A learning management system (LMS) is the primary way you’ll interact with your online courses. It’s an application that helps instructors deliver course content, administer assignments, communicate with students, manage grades, and many other things. It’s basically the classroom, the gradebook, and the textbook all rolled into one. It’s also most likely the place where you’ll spend most of your time in an online course. Blackboard, Canvas, Moodle, and Sakai may be LMSs you’ve heard about.
“I was not technically savvy when I started my online program. However, I learned a lot about how to utilize my computer and the Blackboard program. The key skills that helped me feel comfortable with online learning include: using the internet, email service, and Microsoft Office. Once I learned how to navigate Blackboard I did not face any challenges.”
Although each LMS looks different, they all share some common features:
- Announcements. Instructors use announcements to communicate important information to the whole class. When an announcement is posted, you’ll see it in the LMS course, and may receive notifications via email or text message, depending on your preferences and the capabilities of the LMS.
- Content Pages. These are essentially web pages that instructors use to share text, links, images, audio, video, documents, assignments, textbook publisher resources, and whatever else they include in the course.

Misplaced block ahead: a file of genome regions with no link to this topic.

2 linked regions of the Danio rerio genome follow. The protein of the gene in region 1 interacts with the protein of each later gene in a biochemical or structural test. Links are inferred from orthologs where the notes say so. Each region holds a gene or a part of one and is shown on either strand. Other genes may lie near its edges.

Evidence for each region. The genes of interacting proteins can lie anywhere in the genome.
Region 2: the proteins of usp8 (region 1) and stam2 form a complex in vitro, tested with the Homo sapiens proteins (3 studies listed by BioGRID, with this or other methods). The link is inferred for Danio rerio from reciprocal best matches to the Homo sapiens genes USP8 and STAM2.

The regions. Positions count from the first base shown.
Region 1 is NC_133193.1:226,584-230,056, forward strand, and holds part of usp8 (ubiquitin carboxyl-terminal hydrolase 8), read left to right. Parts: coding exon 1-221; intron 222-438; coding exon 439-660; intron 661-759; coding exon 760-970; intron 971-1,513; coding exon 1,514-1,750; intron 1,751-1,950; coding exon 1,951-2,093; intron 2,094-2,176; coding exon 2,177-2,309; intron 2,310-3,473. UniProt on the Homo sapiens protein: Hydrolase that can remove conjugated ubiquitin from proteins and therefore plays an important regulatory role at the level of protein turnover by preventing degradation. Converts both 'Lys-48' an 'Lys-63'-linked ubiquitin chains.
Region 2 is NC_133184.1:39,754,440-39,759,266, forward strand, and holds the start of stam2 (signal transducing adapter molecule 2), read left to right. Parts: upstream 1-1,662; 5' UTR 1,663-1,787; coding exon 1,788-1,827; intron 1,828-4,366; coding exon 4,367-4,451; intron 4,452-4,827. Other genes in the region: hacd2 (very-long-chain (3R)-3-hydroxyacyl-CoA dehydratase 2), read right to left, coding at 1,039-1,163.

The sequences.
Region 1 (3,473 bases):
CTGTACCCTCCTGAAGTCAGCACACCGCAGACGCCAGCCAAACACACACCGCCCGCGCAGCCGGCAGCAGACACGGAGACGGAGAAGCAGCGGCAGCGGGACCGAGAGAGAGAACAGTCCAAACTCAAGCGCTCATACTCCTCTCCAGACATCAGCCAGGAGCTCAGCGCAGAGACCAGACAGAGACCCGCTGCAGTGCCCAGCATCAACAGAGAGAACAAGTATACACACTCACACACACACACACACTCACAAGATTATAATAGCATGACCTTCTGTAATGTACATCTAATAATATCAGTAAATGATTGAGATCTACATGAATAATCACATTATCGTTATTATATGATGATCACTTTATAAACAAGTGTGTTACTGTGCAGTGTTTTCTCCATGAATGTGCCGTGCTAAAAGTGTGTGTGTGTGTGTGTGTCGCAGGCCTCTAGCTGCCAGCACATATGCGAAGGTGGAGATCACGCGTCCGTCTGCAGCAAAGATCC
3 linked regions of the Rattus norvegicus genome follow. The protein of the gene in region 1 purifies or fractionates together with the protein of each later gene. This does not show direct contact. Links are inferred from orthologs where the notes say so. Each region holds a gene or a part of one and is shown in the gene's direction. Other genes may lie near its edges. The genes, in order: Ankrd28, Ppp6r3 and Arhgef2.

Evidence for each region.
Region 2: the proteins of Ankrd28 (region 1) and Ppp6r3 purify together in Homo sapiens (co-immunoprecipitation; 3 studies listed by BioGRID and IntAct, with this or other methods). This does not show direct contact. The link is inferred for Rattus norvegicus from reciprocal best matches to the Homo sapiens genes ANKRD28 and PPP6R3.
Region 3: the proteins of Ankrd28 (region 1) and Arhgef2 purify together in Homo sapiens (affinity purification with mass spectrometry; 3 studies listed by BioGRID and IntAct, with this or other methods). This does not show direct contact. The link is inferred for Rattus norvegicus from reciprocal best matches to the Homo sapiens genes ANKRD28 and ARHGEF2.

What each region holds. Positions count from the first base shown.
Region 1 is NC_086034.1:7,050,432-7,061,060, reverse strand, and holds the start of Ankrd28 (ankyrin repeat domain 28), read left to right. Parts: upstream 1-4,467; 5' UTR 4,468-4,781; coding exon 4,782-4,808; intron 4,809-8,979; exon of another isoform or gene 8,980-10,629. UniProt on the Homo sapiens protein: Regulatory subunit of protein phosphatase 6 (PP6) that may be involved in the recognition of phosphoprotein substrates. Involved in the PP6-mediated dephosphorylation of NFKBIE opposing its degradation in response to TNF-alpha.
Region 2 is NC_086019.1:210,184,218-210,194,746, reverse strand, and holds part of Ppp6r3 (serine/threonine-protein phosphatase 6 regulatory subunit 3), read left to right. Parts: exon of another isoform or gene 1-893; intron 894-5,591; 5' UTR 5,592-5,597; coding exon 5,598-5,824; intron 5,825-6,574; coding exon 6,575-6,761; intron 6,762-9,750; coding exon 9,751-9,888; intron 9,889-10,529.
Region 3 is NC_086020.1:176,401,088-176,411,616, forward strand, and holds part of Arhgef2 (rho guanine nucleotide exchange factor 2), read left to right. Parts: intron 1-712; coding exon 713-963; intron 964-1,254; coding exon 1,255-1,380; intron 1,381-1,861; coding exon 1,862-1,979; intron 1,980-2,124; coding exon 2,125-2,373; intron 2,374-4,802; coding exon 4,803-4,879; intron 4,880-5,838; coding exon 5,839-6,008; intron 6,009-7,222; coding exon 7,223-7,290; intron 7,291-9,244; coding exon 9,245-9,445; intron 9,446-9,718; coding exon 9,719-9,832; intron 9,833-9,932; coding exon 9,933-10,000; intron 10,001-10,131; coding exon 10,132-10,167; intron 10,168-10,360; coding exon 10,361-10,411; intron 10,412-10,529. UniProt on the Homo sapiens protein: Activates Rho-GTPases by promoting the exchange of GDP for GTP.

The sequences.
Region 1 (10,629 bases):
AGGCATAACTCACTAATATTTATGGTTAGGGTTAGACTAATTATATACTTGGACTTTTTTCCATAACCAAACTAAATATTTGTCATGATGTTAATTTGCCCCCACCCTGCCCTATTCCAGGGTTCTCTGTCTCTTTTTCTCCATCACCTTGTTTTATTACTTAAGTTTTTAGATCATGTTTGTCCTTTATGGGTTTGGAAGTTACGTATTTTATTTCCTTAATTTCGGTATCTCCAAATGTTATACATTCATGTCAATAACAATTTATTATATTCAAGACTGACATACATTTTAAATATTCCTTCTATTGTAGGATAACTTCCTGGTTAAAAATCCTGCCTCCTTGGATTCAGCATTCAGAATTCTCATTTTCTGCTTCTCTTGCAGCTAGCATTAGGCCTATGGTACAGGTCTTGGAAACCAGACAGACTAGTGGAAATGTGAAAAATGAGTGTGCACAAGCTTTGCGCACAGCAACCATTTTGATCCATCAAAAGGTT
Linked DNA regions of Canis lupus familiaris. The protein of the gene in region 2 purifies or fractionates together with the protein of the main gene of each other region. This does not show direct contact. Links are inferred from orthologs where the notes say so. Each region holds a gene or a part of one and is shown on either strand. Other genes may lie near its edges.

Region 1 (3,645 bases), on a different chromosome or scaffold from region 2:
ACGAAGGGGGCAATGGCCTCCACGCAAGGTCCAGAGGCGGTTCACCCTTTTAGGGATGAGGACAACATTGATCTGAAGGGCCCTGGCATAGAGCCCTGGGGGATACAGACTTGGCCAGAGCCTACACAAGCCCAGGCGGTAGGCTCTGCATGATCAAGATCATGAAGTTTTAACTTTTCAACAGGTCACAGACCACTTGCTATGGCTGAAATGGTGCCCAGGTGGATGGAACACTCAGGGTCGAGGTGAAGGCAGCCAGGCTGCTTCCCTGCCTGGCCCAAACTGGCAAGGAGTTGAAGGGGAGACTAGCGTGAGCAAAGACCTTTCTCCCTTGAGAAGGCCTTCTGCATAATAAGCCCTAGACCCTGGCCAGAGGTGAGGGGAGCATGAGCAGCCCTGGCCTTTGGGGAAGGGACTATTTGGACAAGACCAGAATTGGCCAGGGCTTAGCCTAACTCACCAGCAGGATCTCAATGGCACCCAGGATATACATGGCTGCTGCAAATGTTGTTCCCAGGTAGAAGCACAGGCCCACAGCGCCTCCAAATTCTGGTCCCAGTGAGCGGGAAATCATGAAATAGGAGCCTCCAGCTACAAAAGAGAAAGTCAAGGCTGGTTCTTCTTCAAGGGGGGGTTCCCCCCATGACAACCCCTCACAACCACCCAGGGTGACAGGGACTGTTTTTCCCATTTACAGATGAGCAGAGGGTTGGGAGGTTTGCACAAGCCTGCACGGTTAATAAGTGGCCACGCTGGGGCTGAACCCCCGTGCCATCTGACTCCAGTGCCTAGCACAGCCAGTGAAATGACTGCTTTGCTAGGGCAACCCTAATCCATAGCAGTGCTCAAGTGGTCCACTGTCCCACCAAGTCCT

- Discussion Forums. This is a communication tool that allows you, your peers, and your instructor to submit posts and read responses at any time. You can post text, links, images, and other files. Discussion boards usually allow you to record video and audio.
- Groups. If an instructor divides your class into groups, the groups are typically created and managed automatically in a separate section designed for collaboration. Sometimes you may need to set up your own groups, or self-enroll in a group. Check your LMS’s documentation for how to complete these steps.
- Assignments. This is the stuff you’ll be completing to demonstrate you know what’s going on in your course. Assignments can be graded or ungraded, and will range from quizzes to discussion posts to projects that you upload to the LMS.
- Grades. When your completed assignments are submitted, they will appear in the gradebook. Within the gradebook, instructors can grade and provide feedback on your assignments.
To learn more about the learning management systems you may encounter, check out their respective videos below.
When your online course becomes available, take some time to look around the LMS. Learning management systems are designed to be easy to use so you can focus on your learning. If you do need help, contact the technology support group at your institution. Be sure to read your instructor’s announcements and expectations for discussions and assignments before getting started. Before long, you’ll be a pro!